Question: I have been growing Rhubarb for eight years and last year the plants leaves and stalks were much smaller. Do you know what could be causing this?

Answer: Rhubarb grows very well in New Jersey. They require winter temperatures below 40 degrees to go from dormancy to growth in the spring. The tops are killed in the first heavy freeze in the fall but roots survive and produce new tops in spring.

Rhubarb plants produce well for several years, but after five or six years you may notice a decrease in vigor. This could be the result of crowding or low soil fertility. Over time your plant has produced so many growing points at its base that the only way the stalks can continue to grow, is to shrink in diameter.

Rhubarb is a very hardy plant affected by few insects. The leaf stalks grow directly from the crown and are harvested in late spring or early summer. Only the stalk is edible. The leaf blades contain toxins which can be harmful or deadly if ingested in large quantities. The stalk contains large amounts of Vitamin A and C, as well as smaller amounts of calcium and potassium.

Since your plants have been in the same location for many years they most likely need to be divided. This is best done in early spring before the plants have a chance to begin to grow. Carefully dig up your plants and divide them into pieces that contain at least two or three buds. Leave as many roots as possible with each division. Place the plants three to four feet apart in each direction. Cover the crowns with one inch of soil and water deeply and slowly.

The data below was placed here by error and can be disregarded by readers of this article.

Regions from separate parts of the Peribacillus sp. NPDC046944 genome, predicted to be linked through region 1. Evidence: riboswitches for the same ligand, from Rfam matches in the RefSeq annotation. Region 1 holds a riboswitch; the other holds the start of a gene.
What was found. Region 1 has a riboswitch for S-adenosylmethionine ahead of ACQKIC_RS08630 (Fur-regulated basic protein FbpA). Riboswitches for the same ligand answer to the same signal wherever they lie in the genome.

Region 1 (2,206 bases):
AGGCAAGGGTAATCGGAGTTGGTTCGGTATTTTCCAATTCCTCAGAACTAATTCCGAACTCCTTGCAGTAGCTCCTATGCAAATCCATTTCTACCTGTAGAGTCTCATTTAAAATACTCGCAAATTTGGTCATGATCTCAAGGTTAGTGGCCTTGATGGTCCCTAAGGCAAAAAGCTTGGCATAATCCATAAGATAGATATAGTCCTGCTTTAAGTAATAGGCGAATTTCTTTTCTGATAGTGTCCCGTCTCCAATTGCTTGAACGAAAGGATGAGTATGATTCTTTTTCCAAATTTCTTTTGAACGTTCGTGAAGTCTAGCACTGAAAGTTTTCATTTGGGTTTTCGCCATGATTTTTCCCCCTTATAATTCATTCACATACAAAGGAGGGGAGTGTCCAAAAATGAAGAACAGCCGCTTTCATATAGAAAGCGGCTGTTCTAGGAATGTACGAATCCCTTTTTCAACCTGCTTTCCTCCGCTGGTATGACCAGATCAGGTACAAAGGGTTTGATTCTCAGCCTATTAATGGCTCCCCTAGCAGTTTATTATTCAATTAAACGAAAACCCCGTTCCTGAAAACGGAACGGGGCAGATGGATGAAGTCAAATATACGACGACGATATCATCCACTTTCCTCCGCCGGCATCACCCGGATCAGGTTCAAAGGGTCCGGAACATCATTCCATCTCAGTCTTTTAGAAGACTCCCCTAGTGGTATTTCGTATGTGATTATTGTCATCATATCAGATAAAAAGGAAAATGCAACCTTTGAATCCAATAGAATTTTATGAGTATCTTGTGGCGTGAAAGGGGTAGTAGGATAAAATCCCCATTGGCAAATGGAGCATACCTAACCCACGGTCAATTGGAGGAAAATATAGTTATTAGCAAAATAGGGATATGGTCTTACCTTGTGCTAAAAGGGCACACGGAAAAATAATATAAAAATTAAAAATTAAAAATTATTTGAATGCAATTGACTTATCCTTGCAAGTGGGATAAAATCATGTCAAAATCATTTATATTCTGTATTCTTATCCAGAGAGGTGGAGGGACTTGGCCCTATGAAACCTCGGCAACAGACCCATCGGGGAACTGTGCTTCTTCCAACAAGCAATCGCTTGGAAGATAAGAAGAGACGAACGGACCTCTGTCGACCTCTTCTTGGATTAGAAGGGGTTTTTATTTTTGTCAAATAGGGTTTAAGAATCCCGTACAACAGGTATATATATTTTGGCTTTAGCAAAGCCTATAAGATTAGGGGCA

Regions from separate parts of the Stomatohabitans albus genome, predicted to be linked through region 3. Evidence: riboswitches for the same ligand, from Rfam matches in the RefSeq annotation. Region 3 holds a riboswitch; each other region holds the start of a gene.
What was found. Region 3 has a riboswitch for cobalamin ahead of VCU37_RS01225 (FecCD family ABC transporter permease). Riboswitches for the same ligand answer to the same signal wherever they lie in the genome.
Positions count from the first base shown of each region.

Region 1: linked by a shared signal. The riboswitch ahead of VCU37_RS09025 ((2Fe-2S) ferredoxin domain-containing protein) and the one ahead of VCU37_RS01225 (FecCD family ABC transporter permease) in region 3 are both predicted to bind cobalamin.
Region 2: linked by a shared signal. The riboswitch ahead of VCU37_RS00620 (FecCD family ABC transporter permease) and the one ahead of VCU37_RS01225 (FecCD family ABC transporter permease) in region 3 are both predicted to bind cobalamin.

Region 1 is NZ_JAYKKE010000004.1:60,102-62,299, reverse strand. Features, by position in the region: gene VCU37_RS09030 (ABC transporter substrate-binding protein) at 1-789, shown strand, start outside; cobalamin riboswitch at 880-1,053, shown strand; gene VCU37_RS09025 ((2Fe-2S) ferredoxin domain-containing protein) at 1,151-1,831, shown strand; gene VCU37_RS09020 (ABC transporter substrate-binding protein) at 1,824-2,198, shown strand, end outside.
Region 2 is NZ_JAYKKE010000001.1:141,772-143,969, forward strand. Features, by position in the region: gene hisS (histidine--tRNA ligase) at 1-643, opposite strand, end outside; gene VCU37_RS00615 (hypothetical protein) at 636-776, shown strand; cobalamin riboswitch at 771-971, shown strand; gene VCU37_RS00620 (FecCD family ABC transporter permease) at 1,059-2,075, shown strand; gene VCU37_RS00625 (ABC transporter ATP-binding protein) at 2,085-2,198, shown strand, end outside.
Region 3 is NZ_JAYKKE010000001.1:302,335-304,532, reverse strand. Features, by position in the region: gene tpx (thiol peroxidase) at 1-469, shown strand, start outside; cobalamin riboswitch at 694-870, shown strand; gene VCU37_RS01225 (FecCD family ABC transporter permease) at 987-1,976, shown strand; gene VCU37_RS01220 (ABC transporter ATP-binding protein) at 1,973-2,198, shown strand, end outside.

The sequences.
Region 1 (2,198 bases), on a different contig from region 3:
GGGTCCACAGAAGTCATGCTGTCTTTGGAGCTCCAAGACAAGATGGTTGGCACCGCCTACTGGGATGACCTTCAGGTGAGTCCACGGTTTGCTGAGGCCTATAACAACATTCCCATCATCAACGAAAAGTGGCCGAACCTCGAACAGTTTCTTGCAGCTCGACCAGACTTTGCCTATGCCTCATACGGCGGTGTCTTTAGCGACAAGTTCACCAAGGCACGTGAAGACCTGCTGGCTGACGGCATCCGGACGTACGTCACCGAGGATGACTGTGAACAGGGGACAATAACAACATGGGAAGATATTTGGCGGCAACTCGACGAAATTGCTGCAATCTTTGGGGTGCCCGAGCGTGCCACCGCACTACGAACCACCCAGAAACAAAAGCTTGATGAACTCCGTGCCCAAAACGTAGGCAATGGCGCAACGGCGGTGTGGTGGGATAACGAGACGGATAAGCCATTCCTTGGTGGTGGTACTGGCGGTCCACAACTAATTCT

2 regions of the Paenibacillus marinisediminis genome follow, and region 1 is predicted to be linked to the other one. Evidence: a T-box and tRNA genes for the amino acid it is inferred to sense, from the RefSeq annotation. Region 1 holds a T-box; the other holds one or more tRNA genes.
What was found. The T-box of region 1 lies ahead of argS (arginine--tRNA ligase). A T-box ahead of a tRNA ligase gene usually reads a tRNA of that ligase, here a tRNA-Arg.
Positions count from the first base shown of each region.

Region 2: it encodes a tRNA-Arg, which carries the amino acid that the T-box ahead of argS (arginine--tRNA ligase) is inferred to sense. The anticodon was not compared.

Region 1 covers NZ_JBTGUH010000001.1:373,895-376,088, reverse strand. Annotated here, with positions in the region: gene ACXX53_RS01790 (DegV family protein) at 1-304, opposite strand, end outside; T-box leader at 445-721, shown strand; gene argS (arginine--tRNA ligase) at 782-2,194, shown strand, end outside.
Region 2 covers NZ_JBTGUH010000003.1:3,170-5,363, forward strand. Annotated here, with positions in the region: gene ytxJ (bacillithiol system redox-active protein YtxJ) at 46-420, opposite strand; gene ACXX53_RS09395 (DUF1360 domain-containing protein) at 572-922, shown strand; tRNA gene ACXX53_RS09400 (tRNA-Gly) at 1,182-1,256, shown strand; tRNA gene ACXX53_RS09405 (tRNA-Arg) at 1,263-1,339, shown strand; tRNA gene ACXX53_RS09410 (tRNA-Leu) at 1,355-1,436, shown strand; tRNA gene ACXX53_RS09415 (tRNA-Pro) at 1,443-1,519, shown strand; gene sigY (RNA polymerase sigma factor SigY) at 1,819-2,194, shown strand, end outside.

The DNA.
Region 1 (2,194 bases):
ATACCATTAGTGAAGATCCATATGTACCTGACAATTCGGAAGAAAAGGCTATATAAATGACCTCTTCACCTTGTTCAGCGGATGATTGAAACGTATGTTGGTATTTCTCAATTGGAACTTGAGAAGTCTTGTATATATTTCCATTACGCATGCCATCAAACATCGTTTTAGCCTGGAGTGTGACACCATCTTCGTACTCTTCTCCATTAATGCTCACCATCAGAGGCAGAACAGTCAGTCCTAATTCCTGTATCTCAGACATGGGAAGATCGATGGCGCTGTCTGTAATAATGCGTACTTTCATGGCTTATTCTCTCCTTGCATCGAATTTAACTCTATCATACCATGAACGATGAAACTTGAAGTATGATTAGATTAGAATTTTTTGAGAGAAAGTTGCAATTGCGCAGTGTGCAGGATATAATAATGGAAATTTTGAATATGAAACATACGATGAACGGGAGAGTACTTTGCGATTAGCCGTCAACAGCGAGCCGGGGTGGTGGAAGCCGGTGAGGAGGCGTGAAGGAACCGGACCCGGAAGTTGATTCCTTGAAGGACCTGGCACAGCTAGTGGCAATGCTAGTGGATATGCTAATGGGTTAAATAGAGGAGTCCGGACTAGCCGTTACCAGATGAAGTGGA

Don't harvest your new plants the first year after planting. Each plant needs time to build up its energy reserves to produce roots and thick robust stems. During the second year begin to harvest the older stems first. Harvesting can be done with a knife or by grasping the stalk close to the base, pulling down to one side, and snapping off the stalk. Never harvest all the leaves off one plant.

If you notice that your plants are producing seed stalks early in the spring, remove them immediately. They may rapidly reappear, but continue cutting them and they will stop after a few weeks. Seed stalks reduce the vigor of the plant by using up energy that should go into developing larger crowns. Older plants tend to send up seed stalks more than younger plants. If you would like to start growing Rhubarb, the recommended varieties for our area are MacDonald, Canada Red, and Victoria.

Mona Bawgus is a certified master gardener with Rutgers Cooperative Extension of Atlantic County. Write to her c/o Rutgers Cooperative Extension, 6260 Old Harding Highway, Mays Landing, NJ 08330. Email: bawgus_mona@aclink.org